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Innovative Sensor System Could Protect Fuel Quality at Hydrogen Filling Stations

Hydrogen is required to run fuel cell vehicles, but that gas should not contain any contaminants as these can possibly damage the fuel cell.

Engineering graduate Marco Schott, a doctoral student in Professor Schütze’s team who is working on the hydrogen measuring cell, with the high-pressure test rig that the team will displaying at Hannover Messe. (Image credit: Oliver Dietze)

Now, Professor Andreas Schütze, along with his research group at Saarland University, is teaming up with research associates to create a new sensor system that would enable continuous in-situ monitoring of the quality of hydrogen at hydrogen fuelling stations. The novel infrared measuring cell will be fitted within the hydrogen filling station and will need to work under extremely adverse settings. In spite of short refueling times and very high pressures, the new sensor system will need to operate consistently. This autumn, the system will be subjected to operational trials. At the Hannover Messe, which will begin from April 1st, 2019, the research group from Saarbrücken will demonstrate their high-pressure test rig at the Saarland Research and Innovation Stand in Hall 2, Stand B46.

When cars are forced to operate on low-purity or low-quality fuels , their performance becomes substandard. The same holds true for vehicles that are driven by fuel-cell technology. A fuel cell vehicle driver fills up with hydrogen, instead of a fossil-based fuel; however, even hydrogen may not be free of contaminants. During the production process of hydrogen, impurities like hydrocarbons, ammonia, or sulfur-containing compounds, can contaminate this gas. Such contamination can also occur during the refilling process or during transportation to the hydrogen station. Such aspects can make driving a tedious process.

Contaminants can actually poison the fuel cell,” explained Andreas Schütze, sensor expert Professor from Saarland University.

The fuel cell membranes can be affected by even low levels of impurities. Consequently, the fuel cell generates less amounts of electricity and power output is decreased, causing the vehicle to move shorter distances. In the worst scenario, the fuel cell will be damaged permanently and the car will merely stop running.

In order to prevent things from reaching this extreme scenarios, Schütze and his research team have been closely working with research associates to come up with a novel technology that makes sure that only high purity hydrogen is fed to the fuel cell, thus prolonging the service life of the fuel cell. Hydac Electronic GmbH and the Fraunhofer Institute for Solar Energy Systems ISE are the project partners.

To date, hydrogen purity was ascertained by examining samples in a lab. At Zema—Center for Mechatronics and Automation Technology in Saarbrücken Saarland University—and at Saarland University, investigators are developing a unique sensor system that constantly tracks the hydrogen quality at the time of the refueling process.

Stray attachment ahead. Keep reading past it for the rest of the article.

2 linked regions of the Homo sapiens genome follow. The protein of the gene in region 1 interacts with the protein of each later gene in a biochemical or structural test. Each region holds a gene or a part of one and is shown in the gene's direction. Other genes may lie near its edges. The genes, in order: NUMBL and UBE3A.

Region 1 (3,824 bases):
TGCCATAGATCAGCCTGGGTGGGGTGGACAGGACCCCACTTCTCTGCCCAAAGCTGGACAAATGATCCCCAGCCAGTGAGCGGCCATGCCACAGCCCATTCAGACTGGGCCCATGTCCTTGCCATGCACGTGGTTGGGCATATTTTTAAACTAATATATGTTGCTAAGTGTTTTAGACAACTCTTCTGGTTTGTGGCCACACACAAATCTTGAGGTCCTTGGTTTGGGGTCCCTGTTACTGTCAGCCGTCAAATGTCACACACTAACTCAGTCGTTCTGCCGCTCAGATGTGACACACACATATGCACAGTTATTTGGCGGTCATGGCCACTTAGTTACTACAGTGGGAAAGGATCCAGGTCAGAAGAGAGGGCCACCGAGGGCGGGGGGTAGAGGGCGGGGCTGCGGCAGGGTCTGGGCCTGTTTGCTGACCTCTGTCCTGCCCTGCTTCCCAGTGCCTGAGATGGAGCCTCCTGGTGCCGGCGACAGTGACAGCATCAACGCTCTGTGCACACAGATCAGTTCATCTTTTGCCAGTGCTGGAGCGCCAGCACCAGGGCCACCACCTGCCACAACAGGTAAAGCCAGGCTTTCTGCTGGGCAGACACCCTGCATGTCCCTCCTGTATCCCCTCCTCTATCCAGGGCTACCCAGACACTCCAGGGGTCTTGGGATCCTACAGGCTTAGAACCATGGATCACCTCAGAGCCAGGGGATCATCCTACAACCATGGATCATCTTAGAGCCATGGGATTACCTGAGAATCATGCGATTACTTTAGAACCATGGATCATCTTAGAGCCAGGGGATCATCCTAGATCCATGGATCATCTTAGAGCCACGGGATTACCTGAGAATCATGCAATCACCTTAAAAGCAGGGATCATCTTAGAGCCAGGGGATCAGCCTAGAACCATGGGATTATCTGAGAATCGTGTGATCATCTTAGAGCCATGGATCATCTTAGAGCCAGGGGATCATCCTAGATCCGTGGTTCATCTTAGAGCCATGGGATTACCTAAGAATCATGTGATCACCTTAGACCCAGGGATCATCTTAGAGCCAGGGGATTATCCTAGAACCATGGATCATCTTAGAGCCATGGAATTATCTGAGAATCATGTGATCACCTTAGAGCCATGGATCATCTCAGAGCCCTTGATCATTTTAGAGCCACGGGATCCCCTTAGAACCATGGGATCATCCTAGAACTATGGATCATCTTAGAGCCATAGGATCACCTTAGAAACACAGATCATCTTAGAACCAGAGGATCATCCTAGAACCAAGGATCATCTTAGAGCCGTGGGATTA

The challenge is twofold: measuring at the required level of precision and coping with the conditions under which the sensor system needs to operate.

Andreas Schütze, Sensor Expert Professor, Saarland University.

Hydrogen pressures of 700 to 900 bar are used by the refueling process, which lasts less than three minutes.

As a result, the team is creating a new infrared measuring cell that would be able to accurately and reliably determine under these adverse conditions. Actually, the extremely high pressures to which the sensors are subjected to are used by the researchers to further develop their process’ sensitivity.

Along with his research team, Andreas Schütze has already developed salable measuring cells for tracking the quality of liquids, including oils. However, the pressures that the investigators currently have to tackle mean that they are in uncharted areas.

Up until now, no one has made measurements of this type at pressures this high. Normally, these sorts of measurements are done at pressures of no more than 40 or 50 bar.

Andreas Schütze, Sensor Expert Professor, Saarland University.

After installing the measuring cell for the odorless gas H2 within the hydrogen fuelling station, the hydrogen fuel is allowed to flow via a tiny tube.

We illuminate the gas passing through the tube with light from an infrared source and we collect the light passing out on the opposite side of the tube. If there has been a change in the chemical composition of the gas, the infrared spectrum will change accordingly. This allows us to detect the presence of unwanted additives or contaminants.

Andreas Schütze, Sensor Expert Professor, Saarland University.

At present, Schütze’s research team members are performing experiments and are allocating specific infrared absorption signals to the numerous contaminants. In addition, the team is ascertaining which wavelengths of the infrared spectrum would be most appropriate for the measurements and is configuring the system.

Such vital preparatory stages have to be concluded prior to this autumn, when the novel sensor system will be deployed to a hydrogen refueling station for operational trials.

One of the questions we’re studying at the moment is whether and how the intensity of the infrared spectrum we measure changes with pressure. The sensor system has to be able to reliably detect a range of contaminants at concentration levels significantly below what we find in oils,” explained Marco Schott, a doctoral student focusing on the hydrogen measuring cell.

The German Federal Ministry of Education and Research is supporting the project through a grant worth €2.5 million.

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